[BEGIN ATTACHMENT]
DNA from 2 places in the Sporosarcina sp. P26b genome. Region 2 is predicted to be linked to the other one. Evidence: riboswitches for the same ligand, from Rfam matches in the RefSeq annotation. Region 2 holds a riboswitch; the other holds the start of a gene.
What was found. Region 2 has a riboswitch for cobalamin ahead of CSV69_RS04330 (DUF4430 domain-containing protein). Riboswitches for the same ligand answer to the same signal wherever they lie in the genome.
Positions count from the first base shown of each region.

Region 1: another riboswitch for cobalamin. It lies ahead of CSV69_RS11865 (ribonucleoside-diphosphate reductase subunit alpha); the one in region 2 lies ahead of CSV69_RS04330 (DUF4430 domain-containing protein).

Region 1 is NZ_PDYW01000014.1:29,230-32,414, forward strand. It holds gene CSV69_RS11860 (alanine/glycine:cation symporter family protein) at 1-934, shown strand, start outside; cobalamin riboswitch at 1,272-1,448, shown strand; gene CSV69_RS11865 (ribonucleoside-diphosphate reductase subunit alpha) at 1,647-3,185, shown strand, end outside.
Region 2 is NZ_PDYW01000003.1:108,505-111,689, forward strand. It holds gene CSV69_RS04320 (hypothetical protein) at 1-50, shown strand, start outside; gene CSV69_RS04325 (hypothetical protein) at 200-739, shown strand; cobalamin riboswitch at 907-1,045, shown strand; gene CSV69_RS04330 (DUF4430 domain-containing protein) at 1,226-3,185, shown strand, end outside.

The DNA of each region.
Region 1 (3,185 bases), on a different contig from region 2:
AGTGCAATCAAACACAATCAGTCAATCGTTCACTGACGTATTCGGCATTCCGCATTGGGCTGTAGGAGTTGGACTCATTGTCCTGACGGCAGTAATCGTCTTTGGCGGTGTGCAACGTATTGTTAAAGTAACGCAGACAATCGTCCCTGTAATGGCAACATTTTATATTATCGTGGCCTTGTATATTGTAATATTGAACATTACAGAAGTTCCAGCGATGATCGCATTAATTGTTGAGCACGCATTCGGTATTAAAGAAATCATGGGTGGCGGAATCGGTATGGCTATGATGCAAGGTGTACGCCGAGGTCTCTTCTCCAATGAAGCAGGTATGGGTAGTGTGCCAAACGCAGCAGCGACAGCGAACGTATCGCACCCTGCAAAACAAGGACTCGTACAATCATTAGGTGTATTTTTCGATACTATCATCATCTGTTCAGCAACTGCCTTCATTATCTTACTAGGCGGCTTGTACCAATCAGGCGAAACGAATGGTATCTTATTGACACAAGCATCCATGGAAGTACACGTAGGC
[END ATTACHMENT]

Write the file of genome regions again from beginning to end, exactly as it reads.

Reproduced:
DNA from 2 places in the Sporosarcina sp. P26b genome. Region 2 is predicted to be linked to the other one. Evidence: riboswitches for the same ligand, from Rfam matches in the RefSeq annotation. Region 2 holds a riboswitch; the other holds the start of a gene.
What was found. Region 2 has a riboswitch for cobalamin ahead of CSV69_RS04330 (DUF4430 domain-containing protein). Riboswitches for the same ligand answer to the same signal wherever they lie in the genome.
Positions count from the first base shown of each region.

Region 1: another riboswitch for cobalamin. It lies ahead of CSV69_RS11865 (ribonucleoside-diphosphate reductase subunit alpha); the one in region 2 lies ahead of CSV69_RS04330 (DUF4430 domain-containing protein).

Region 1 is NZ_PDYW01000014.1:29,230-32,414, forward strand. It holds gene CSV69_RS11860 (alanine/glycine:cation symporter family protein) at 1-934, shown strand, start outside; cobalamin riboswitch at 1,272-1,448, shown strand; gene CSV69_RS11865 (ribonucleoside-diphosphate reductase subunit alpha) at 1,647-3,185, shown strand, end outside.
Region 2 is NZ_PDYW01000003.1:108,505-111,689, forward strand. It holds gene CSV69_RS04320 (hypothetical protein) at 1-50, shown strand, start outside; gene CSV69_RS04325 (hypothetical protein) at 200-739, shown strand; cobalamin riboswitch at 907-1,045, shown strand; gene CSV69_RS04330 (DUF4430 domain-containing protein) at 1,226-3,185, shown strand, end outside.

The DNA of each region.
Region 1 (3,185 bases), on a different contig from region 2:
AGTGCAATCAAACACAATCAGTCAATCGTTCACTGACGTATTCGGCATTCCGCATTGGGCTGTAGGAGTTGGACTCATTGTCCTGACGGCAGTAATCGTCTTTGGCGGTGTGCAACGTATTGTTAAAGTAACGCAGACAATCGTCCCTGTAATGGCAACATTTTATATTATCGTGGCCTTGTATATTGTAATATTGAACATTACAGAAGTTCCAGCGATGATCGCATTAATTGTTGAGCACGCATTCGGTATTAAAGAAATCATGGGTGGCGGAATCGGTATGGCTATGATGCAAGGTGTACGCCGAGGTCTCTTCTCCAATGAAGCAGGTATGGGTAGTGTGCCAAACGCAGCAGCGACAGCGAACGTATCGCACCCTGCAAAACAAGGACTCGTACAATCATTAGGTGTATTTTTCGATACTATCATCATCTGTTCAGCAACTGCCTTCATTATCTTACTAGGCGGCTTGTACCAATCAGGCGAAACGAATGGTATCTTATTGACACAAGCATCCATGGAAGTACACGTAGGC